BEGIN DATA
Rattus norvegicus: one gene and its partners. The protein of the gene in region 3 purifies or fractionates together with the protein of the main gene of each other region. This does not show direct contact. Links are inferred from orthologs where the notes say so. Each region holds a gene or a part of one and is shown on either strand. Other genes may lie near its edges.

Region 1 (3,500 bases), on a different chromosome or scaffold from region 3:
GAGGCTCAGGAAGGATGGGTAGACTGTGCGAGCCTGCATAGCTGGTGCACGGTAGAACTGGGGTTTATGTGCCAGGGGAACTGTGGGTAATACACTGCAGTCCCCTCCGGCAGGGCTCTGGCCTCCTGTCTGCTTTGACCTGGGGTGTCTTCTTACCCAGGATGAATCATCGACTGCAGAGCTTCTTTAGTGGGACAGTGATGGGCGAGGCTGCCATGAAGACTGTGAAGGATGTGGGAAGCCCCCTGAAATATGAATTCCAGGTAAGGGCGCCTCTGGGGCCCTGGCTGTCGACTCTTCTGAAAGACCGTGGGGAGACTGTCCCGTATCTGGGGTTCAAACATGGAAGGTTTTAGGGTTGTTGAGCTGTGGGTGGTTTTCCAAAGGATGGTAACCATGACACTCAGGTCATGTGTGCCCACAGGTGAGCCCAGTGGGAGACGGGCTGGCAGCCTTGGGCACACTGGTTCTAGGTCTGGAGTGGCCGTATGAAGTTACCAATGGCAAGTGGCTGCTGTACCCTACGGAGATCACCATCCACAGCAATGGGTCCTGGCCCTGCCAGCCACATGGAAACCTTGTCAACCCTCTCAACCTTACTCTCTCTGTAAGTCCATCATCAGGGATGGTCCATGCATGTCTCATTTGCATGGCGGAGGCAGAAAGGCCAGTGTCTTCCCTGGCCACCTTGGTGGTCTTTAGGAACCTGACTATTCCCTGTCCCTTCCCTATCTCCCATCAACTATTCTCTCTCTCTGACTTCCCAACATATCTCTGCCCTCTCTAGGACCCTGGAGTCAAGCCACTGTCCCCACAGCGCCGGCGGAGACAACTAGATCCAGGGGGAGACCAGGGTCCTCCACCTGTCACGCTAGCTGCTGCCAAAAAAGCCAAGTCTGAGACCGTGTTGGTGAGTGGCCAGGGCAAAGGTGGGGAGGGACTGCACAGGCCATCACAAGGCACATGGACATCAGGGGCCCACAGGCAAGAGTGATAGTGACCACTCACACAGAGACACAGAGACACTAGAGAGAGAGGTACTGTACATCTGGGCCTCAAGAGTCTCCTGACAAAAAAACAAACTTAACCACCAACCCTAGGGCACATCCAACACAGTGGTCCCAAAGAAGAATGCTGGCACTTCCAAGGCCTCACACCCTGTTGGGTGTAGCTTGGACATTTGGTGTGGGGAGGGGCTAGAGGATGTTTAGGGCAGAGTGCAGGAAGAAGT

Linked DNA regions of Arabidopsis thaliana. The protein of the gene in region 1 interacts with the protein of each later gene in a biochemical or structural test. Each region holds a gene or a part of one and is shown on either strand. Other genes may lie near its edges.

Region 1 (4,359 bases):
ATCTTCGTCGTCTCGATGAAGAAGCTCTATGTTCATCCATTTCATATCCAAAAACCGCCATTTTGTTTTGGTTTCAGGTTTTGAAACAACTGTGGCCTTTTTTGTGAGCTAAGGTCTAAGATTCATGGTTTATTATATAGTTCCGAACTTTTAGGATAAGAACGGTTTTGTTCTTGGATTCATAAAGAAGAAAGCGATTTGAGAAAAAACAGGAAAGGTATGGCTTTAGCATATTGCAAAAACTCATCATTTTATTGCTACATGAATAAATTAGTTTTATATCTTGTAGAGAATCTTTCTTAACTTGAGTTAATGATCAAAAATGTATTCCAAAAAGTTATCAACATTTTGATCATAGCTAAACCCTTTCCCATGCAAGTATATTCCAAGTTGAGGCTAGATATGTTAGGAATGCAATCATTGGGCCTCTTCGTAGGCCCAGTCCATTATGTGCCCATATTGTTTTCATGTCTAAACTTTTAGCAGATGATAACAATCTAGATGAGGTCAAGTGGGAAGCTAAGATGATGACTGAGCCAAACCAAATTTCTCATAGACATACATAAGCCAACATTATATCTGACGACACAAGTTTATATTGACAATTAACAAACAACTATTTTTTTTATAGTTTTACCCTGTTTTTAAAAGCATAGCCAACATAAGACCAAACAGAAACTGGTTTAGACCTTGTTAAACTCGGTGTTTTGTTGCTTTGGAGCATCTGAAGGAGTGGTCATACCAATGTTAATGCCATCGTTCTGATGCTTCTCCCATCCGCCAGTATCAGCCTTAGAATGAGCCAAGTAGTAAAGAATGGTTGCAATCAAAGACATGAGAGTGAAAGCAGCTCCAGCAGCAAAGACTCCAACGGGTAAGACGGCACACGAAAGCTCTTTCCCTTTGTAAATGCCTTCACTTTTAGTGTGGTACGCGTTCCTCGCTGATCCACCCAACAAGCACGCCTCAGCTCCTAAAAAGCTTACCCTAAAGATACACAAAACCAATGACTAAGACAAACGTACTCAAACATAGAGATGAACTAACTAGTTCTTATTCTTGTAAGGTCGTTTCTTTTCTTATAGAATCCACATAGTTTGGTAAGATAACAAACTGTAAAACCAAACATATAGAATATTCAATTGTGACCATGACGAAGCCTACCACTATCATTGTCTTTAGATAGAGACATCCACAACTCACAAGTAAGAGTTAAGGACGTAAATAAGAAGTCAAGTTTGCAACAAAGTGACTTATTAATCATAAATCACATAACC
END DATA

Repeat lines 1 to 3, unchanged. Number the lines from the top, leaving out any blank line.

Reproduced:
Rattus norvegicus: one gene and its partners. The protein of the gene in region 3 purifies or fractionates together with the protein of the main gene of each other region. This does not show direct contact. Links are inferred from orthologs where the notes say so. Each region holds a gene or a part of one and is shown on either strand. Other genes may lie near its edges.

Region 1 (3,500 bases), on a different chromosome or scaffold from region 3:
GAGGCTCAGGAAGGATGGGTAGACTGTGCGAGCCTGCATAGCTGGTGCACGGTAGAACTGGGGTTTATGTGCCAGGGGAACTGTGGGTAATACACTGCAGTCCCCTCCGGCAGGGCTCTGGCCTCCTGTCTGCTTTGACCTGGGGTGTCTTCTTACCCAGGATGAATCATCGACTGCAGAGCTTCTTTAGTGGGACAGTGATGGGCGAGGCTGCCATGAAGACTGTGAAGGATGTGGGAAGCCCCCTGAAATATGAATTCCAGGTAAGGGCGCCTCTGGGGCCCTGGCTGTCGACTCTTCTGAAAGACCGTGGGGAGACTGTCCCGTATCTGGGGTTCAAACATGGAAGGTTTTAGGGTTGTTGAGCTGTGGGTGGTTTTCCAAAGGATGGTAACCATGACACTCAGGTCATGTGTGCCCACAGGTGAGCCCAGTGGGAGACGGGCTGGCAGCCTTGGGCACACTGGTTCTAGGTCTGGAGTGGCCGTATGAAGTTACCAATGGCAAGTGGCTGCTGTACCCTACGGAGATCACCATCCACAGCAATGGGTCCTGGCCCTGCCAGCCACATGGAAACCTTGTCAACCCTCTCAACCTTACTCTCTCTGTAAGTCCATCATCAGGGATGGTCCATGCATGTCTCATTTGCATGGCGGAGGCAGAAAGGCCAGTGTCTTCCCTGGCCACCTTGGTGGTCTTTAGGAACCTGACTATTCCCTGTCCCTTCCCTATCTCCCATCAACTATTCTCTCTCTCTGACTTCCCAACATATCTCTGCCCTCTCTAGGACCCTGGAGTCAAGCCACTGTCCCCACAGCGCCGGCGGAGACAACTAGATCCAGGGGGAGACCAGGGTCCTCCACCTGTCACGCTAGCTGCTGCCAAAAAAGCCAAGTCTGAGACCGTGTTGGTGAGTGGCCAGGGCAAAGGTGGGGAGGGACTGCACAGGCCATCACAAGGCACATGGACATCAGGGGCCCACAGGCAAGAGTGATAGTGACCACTCACACAGAGACACAGAGACACTAGAGAGAGAGGTACTGTACATCTGGGCCTCAAGAGTCTCCTGACAAAAAAACAAACTTAACCACCAACCCTAGGGCACATCCAACACAGTGGTCCCAAAGAAGAATGCTGGCACTTCCAAGGCCTCACACCCTGTTGGGTGTAGCTTGGACATTTGGTGTGGGGAGGGGCTAGAGGATGTTTAGGGCAGAGTGCAGGAAGAAGT